The street was lined with bricks, and the car, being from the Mesozoic era, made special noises driving over them. Riding in the car with my father, I sat in the front passenger seat, no seatbelt. I opened and shut the metal rectangle attached to the door handle – the ashtray that my parents never used because it was too small. It was not the usual way home so the car didn’t often make the sound. But sometimes it did because the street or streets were nearish enough. Bumpy bumpy, the car went, but it was musical too. I set my ears up like a dog to a whistle.
“Turn it up,” Lola yelled from the kitchen.
With the Hosers International tv show blaring, Lola felt able to turn inward. She was devising a way to get the falafel to be both crispy but not grimy. Baked things meant to be fried didn’t always translate. Lola guessed that with a few tablespoons of coconut oil remaining she would have to suck it up and use canola – which as many helpful doctors on the internet advised was poison.
She turned on the exhaust fan. Continue reading “I Feel Awful: How Not to Make Falafel”
The Director began singing “Dingle Bells” upon seeing new snow this morning. When I corrected her she said, “I know but ‘Ding Ding’ go the bells.”
“Gonna need to stop for a squirt of gas,” I said, sheepish.
Gas was more expensive than in the US and for me, every centime counted. In my emails to Banjoman, Fritolay and Genome Project, my riders for that Tuesday morning, I harped on like I always did, no matter if someone was a repeat offender of mine or someone totally new: “NO Canadian money. It’s $40 US only, which you can get at the ATM when we stop for gas in Vermont.”
You never knew which fragment of the world would be showing up for a lift, and more importantly what currency they’d try to pin on you.
But there I was stopping for gas in Montreal, and I could really use some capital input. I turned to Banjoman. His lips were red and supple. I wondered if he wore kilts in his spare time. Continue reading “Fragments of the world, cowboy edition”
In which I posit that Canada is a special repository of Banjo players and why Steve Martin should set up camp here, pronto. The movement fluxes and farts.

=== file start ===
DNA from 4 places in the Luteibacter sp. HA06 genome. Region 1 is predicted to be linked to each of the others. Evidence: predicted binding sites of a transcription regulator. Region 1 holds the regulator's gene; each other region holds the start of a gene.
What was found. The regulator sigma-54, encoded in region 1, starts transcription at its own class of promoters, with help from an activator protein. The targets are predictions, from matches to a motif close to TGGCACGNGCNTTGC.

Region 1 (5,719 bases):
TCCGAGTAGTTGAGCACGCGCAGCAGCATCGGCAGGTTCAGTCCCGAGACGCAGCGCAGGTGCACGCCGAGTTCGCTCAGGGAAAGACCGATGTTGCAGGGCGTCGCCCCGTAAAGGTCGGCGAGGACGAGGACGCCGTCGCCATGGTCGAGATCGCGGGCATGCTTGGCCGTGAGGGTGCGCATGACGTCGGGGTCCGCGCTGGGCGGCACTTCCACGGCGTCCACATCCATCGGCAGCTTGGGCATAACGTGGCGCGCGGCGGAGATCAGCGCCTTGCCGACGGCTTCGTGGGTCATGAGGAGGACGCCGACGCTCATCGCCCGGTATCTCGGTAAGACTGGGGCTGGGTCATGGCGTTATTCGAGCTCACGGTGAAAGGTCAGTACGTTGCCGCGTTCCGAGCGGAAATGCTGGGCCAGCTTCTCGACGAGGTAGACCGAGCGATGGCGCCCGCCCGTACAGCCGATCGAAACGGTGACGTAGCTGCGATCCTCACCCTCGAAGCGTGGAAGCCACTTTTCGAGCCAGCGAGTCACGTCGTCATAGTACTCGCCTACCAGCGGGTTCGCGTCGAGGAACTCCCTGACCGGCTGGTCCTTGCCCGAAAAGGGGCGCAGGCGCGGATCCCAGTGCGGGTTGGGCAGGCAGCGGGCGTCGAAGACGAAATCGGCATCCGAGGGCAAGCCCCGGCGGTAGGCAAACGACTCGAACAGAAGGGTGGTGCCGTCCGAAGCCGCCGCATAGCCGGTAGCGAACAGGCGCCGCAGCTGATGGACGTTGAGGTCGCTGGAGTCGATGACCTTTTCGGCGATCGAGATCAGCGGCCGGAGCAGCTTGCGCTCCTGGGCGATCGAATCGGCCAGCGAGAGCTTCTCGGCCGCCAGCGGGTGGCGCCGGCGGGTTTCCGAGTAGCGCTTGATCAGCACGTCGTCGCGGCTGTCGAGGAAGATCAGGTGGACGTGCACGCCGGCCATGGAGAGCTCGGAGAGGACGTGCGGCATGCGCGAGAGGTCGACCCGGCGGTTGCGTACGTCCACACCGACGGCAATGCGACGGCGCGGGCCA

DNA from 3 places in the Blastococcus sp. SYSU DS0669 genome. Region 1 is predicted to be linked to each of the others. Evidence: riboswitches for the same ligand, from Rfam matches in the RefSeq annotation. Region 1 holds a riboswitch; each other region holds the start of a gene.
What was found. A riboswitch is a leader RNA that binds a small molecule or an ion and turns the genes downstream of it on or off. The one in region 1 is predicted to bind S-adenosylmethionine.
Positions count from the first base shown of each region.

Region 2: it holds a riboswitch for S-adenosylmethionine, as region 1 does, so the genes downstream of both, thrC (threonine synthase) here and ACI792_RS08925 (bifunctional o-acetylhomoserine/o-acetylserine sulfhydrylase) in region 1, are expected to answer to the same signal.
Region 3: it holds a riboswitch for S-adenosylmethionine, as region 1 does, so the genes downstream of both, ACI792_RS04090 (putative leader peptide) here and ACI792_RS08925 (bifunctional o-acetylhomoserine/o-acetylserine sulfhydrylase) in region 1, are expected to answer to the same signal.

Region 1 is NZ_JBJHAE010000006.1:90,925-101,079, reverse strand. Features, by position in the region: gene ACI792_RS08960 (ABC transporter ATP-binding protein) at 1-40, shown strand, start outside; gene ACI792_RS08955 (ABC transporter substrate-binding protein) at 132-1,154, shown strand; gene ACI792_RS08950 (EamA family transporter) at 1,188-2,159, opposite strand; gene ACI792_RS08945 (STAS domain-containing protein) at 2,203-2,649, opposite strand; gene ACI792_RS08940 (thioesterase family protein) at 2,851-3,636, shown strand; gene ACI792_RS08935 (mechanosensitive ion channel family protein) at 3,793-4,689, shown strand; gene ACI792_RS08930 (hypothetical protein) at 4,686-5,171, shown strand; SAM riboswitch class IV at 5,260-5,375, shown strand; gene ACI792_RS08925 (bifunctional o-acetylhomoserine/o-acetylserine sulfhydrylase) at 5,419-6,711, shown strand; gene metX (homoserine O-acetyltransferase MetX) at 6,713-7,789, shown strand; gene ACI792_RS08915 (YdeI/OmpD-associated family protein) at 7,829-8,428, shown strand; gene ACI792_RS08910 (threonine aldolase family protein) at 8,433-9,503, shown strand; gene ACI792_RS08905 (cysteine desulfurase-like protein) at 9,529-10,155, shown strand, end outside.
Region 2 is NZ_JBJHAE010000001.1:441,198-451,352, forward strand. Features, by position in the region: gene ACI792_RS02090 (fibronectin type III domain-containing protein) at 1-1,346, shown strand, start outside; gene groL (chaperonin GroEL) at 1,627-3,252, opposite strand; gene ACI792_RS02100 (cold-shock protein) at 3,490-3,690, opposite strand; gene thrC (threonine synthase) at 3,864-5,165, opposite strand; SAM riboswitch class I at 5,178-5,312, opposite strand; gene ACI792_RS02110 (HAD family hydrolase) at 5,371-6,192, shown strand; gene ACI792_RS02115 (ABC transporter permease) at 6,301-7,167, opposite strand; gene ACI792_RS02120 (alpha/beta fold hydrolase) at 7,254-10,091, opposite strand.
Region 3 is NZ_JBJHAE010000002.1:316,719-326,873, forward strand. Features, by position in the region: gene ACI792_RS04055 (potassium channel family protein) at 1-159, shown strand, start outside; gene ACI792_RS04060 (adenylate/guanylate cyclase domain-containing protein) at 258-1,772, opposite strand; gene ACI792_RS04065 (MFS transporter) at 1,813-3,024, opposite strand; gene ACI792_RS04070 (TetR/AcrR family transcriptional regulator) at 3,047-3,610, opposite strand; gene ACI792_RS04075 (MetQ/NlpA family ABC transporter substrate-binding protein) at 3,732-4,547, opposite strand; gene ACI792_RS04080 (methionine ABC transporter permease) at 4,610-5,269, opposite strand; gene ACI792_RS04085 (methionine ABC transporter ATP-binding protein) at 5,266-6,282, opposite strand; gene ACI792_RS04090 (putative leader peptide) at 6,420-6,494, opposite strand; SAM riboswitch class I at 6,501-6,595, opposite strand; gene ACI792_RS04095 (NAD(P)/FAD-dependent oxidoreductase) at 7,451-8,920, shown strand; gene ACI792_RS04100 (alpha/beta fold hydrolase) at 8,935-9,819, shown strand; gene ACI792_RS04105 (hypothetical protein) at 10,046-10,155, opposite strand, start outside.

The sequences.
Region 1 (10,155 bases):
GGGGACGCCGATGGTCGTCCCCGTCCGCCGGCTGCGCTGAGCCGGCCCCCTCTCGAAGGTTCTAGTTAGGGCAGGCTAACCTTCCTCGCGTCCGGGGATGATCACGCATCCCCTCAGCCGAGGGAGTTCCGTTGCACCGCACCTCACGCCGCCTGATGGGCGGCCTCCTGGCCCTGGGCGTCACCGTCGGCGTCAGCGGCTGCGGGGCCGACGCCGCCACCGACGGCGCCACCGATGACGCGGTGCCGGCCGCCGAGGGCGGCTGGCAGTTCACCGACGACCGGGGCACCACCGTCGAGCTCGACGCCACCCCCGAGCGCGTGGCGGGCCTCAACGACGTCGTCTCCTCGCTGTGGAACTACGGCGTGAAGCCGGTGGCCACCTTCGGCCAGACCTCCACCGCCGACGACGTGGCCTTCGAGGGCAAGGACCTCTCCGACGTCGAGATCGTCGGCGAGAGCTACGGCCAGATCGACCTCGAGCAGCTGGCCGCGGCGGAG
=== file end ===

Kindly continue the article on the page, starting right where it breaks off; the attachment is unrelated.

But this latest pop up of banjos in modern recordings promulgated by Kate McGarrigle and her kids using her playing of banjos (and other pluckers) in their recordings. Some videos below.
Sean Lennon is a personal friend of Rufus Wainwright, which is why I include the OWS video.
But Feist makes use of el banjo-o in some of her songs too.
click for more
We just came back from a trip to Montreal where we had yet another meeting with more creative types who are doing things we want to be doing. It was kind of fruitful but not in the way we’d hoped. Prospects of money in the future, peut etre, but nothing put into our pockets that day. Sometimes the life of a starving artist involves something beautiful and smokey, and sometimes it’s just a conversation.
I don’t know what it is about Montreal and creative life but the door is definitely not opening to us. I find this weird because the Director had the life but had to step back due to …needing to do drugs with other delinquents in order to do business. Now a new crew’s in town and they’re more into the perfect cup of coffee than snorting something which is great, but the Director does not know these younger people. And creatives is still all about who you know in addition to what you can do.
So after the meeting we did what we always do. Continue reading “A Day in the Life, Starving Artist edition”
What to read next
My brother’s speech pattern involved attaching a G to a word beginning with L. So that if the sentence were thus: “I love you” it would come out as “I glove you.” His dog Lulu was funny enough without the nickname of GluGlu.
All of which means that this evenin’s reading glist is dedicated to him.
Genomes and Ethiopia:
Adrian McKinty’s latest tome:
Ha ha a bra and kitchen sink: what is sexiness
It was during our days of hunger when I walked, solo, past Victor. “I heard about your dog,” he said. “I loved that guy. I’m sorry.” He and his wife were planting more stuff in their front yard.
They were always doing something in that yard.
Tonight’s reading list if I can take a break from my electronic version of farm work.
Trying this to encourage myself not to read first thing in the morning when I am at my most productive, most candy corniest.
It’s well past summer. The leaves blinged red and orange and gold and are now curled up masses the color of paper bags on the ground. Or so I heard.
I missed the seasons by not having a dog to walk.
Instead I was looking through the window outside whenever I wasn’t staring at another screen.
The sun’s setting earlier now. The gnarled scrubby pines pretending I don’t see them, as though someone yelled out Freeze in a game of Tag.
In Canadia, I saw things thanks to my dog. There’s a common saying around here:
entre chien et lou.
For that time between – when the sun is setting and the night is pushing its way through. It’s half empty and half full, the glass. Between a dog and wolf. Thanks Canada.